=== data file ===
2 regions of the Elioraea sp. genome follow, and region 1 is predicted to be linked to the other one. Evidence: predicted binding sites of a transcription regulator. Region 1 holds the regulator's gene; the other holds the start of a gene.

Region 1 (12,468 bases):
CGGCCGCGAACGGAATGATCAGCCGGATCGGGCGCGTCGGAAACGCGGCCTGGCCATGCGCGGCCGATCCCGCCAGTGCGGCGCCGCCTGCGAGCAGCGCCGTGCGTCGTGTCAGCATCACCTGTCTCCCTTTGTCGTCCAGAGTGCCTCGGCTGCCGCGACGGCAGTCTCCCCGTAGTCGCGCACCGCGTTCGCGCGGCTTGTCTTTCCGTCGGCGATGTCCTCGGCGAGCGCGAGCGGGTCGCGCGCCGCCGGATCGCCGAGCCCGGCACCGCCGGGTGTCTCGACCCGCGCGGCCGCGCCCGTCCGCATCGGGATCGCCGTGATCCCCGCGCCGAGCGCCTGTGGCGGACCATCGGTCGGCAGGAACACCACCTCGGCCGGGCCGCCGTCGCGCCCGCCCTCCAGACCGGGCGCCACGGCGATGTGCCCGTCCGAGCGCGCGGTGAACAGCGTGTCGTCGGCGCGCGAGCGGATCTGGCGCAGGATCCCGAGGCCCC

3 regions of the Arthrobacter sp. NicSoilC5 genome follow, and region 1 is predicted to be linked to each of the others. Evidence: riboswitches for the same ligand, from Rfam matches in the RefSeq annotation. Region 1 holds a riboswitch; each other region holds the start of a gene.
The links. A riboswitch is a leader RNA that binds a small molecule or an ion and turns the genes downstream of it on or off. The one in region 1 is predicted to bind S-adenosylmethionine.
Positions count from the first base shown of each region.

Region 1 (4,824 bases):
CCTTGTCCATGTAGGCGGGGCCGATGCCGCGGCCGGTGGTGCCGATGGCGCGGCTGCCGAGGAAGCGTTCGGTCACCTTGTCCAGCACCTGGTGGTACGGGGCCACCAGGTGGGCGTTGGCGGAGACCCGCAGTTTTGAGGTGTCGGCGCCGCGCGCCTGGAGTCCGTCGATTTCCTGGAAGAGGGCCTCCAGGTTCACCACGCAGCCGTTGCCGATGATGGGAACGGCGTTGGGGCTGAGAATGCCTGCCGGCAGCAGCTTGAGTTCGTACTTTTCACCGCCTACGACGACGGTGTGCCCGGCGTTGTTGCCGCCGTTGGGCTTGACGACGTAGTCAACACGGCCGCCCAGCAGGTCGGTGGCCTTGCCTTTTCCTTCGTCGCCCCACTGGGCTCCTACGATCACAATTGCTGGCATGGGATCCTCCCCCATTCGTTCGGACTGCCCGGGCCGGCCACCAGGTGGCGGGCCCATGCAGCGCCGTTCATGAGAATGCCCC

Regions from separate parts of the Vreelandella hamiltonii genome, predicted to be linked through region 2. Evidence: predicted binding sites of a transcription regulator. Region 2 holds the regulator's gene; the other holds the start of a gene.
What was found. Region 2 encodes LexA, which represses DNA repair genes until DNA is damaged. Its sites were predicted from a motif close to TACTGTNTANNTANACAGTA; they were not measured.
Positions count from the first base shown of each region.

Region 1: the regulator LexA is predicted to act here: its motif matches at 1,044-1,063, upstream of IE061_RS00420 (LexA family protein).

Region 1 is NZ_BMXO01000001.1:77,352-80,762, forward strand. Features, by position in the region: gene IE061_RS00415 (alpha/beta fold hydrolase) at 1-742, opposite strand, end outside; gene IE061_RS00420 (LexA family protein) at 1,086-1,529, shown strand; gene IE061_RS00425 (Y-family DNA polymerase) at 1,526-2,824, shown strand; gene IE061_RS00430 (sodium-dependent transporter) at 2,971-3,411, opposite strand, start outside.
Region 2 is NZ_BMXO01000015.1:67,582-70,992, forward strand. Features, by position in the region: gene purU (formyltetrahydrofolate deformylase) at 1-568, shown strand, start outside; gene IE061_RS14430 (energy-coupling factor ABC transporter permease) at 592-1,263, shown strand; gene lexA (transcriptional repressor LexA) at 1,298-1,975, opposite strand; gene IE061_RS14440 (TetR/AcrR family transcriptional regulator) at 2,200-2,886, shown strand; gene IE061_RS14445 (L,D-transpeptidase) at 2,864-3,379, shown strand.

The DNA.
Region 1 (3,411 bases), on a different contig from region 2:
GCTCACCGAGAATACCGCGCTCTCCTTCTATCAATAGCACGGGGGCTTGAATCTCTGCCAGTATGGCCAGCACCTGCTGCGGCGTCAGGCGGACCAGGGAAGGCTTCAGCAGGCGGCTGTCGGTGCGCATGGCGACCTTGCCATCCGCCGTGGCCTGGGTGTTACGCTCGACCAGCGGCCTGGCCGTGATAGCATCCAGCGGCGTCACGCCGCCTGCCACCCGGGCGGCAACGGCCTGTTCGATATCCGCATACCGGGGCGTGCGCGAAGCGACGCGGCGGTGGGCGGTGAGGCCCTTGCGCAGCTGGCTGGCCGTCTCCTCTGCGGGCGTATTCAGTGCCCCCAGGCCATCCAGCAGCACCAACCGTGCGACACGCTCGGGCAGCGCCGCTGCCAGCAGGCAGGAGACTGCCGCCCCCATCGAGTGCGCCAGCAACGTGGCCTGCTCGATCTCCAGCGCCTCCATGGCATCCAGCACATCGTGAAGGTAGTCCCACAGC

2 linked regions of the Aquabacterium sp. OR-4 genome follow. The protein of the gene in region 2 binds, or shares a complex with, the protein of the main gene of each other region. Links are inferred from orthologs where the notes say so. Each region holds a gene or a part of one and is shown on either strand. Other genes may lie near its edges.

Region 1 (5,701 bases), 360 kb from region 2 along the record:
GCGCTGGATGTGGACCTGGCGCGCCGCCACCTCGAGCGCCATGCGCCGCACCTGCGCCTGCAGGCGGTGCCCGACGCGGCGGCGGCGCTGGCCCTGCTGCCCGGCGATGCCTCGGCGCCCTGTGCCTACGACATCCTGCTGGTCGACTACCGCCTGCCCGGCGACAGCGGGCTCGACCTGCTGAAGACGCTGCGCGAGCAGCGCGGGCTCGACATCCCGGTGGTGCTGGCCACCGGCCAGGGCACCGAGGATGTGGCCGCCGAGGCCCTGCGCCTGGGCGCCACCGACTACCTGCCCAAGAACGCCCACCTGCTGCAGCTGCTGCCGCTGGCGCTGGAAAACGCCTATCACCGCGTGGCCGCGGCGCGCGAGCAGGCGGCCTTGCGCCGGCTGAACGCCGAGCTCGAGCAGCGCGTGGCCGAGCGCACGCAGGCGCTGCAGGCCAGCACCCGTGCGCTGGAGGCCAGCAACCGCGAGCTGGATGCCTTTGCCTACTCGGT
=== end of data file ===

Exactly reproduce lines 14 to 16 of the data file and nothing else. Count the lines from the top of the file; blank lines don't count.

Region 2 is NZ_BMXO01000015.1:67,582-70,992, forward strand. Features, by position in the region: gene purU (formyltetrahydrofolate deformylase) at 1-568, shown strand, start outside; gene IE061_RS14430 (energy-coupling factor ABC transporter permease) at 592-1,263, shown strand; gene lexA (transcriptional repressor LexA) at 1,298-1,975, opposite strand; gene IE061_RS14440 (TetR/AcrR family transcriptional regulator) at 2,200-2,886, shown strand; gene IE061_RS14445 (L,D-transpeptidase) at 2,864-3,379, shown strand.

The DNA.
Region 1 (3,411 bases), on a different contig from region 2: